Grass pollen is related to substances found in melons, tomatoes, oranges, peaches and celery. And the pollen from alder trees might cross-react with apples, cherries, peaches, pears, celery, parsley, almonds and hazelnuts.
Not everyone with pollen allergies develops this hypersensitivity. Roughly 25 percent of people with a significant pollen allergy -- meaning their symptoms are sufficient enough to require medication to be comfortable during allergy season -- may experience oral allergy syndrome, Costa said.
And yet, a good majority of those with hay fever, or allergic rhinitis, as physicians tend to call it, are often unaware that this reaction to foods has any connection to their seasonal allergies.
Although the itchy mouth and throat can occur any time of year, the reaction might be more common or severe in spring and fall when there's more pollen in the air.
It's a form of contact hives in your mouth, explained Dr. Anna Nowak-Wegrzyn, a pediatric allergist at Mount Sinai School of Medicine in New York City. The reaction occurs when the food is in contact with your mouth, and it doesn't progress beyond that point.
Unlike food allergy symptoms, which tend to first be seen in infants and young children, food-pollen allergies typically occur in children who are a little older and in adults.
Allergist Dr. Harold Nelson, a professor of medicine at National Jewish Health in Denver, described oral allergy syndrome as a "localized allergy phenomenon," with its main symptoms in the mouth and throat. The plant proteins that trigger the allergic reaction don't survive the passage through the digestive system and get destroyed by stomach acids and digestive enzymes, he said.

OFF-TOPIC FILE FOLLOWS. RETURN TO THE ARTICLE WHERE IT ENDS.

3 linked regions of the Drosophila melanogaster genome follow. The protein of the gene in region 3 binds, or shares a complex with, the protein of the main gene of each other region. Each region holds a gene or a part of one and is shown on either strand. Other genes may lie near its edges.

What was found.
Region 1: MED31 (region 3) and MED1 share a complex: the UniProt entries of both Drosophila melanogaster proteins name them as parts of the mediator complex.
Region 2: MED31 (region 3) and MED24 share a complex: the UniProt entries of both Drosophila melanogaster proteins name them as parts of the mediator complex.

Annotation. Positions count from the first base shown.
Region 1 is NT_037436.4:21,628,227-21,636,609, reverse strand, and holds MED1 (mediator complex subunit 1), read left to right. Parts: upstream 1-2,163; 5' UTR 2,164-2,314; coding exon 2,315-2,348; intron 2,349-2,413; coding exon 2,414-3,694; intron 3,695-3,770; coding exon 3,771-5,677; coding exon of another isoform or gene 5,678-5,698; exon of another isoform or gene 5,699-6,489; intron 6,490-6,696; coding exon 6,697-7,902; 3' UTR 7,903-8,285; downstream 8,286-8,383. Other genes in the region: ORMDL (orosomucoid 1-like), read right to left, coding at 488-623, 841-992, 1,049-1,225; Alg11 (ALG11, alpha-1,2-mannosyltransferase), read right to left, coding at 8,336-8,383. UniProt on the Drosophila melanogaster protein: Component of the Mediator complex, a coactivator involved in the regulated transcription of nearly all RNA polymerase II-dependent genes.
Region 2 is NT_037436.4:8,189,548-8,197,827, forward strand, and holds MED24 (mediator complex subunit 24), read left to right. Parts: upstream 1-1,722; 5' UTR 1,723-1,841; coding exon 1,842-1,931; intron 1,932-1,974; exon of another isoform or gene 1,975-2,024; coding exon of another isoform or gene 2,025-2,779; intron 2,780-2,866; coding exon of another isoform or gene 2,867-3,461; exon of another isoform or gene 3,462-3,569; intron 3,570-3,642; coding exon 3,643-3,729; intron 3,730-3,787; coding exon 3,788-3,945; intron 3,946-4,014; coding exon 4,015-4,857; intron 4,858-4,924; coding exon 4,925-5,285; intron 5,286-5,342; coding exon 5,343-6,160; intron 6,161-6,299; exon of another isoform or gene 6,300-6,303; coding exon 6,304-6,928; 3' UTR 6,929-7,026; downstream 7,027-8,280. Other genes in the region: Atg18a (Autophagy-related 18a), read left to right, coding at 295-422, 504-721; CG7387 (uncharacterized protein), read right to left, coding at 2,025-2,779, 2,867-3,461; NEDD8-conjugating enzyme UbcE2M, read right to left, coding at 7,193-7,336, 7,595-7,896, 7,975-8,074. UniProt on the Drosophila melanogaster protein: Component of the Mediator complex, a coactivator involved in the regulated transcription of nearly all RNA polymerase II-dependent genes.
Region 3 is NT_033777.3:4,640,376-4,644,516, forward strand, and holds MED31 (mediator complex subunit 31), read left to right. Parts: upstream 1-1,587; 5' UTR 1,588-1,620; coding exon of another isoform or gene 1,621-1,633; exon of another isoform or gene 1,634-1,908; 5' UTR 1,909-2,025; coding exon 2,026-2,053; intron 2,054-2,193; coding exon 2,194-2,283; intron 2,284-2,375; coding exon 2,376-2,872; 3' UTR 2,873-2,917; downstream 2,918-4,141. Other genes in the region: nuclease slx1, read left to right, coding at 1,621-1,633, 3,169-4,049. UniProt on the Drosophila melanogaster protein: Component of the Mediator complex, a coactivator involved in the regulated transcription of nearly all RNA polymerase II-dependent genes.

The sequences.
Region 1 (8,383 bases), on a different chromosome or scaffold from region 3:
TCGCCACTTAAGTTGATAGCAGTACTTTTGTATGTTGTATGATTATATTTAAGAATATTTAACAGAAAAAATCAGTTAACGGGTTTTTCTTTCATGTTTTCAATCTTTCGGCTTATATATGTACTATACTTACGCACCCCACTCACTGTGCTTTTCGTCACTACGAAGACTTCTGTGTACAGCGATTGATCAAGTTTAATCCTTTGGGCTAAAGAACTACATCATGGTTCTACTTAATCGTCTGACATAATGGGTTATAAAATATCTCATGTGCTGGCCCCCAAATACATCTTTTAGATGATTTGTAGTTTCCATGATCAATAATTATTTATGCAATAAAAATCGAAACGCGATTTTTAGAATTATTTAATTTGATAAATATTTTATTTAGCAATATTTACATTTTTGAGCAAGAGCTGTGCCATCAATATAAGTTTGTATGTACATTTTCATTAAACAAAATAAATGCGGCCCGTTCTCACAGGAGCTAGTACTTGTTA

In a food-pollen allergy, the primary problem is the pollen. In a classic food allergy -- say, to peanuts, or shellfish -- the main culprit is a protein found in the food itself.
If this foreign protein, known as an antigen, passes through the digestive system and gets absorbed, explained Nelson, the immune system reaction is a systemic or body-wide effect. That's why you may see symptoms, such as cramping, hives, diarrhea, and pain with a true food allergy.
The main question Nowak-Wegrzyn asks a patient who gets this cross reaction during pollen season is, "How uncomfortable does this make you feel?"
For some people, removing the peel from the fresh fruit or vegetable will do the trick. And in other cases, the freshly picked versions of produce may be better tolerated because storing the food increases the amount of allergen.
From time to time, experimenting with different varieties of the offending food -- say, an apple -- might not cause symptoms. Nowak-Wegrzyn doesn't tell people with food-pollen allergy syndrome to strictly avoid the food, but to trying it out of season or processing it differently.
She said getting allergy shots for hay fever seems to help oral allergy syndrome. Rinsing the mouth with water after eating the offending food may also dilute the protein on the mouth's surface.
As a pediatric allergist, Nowak-Wegrzyn occasionally finds herself reassuring parents that a child complaining of pollen-food allergy symptoms is not looking for a convenient excuse to skip the healthy fruits and vegetables.
"Sometimes, when I tell parents that the child is not making this up, they are relieved to know that this is real," she said.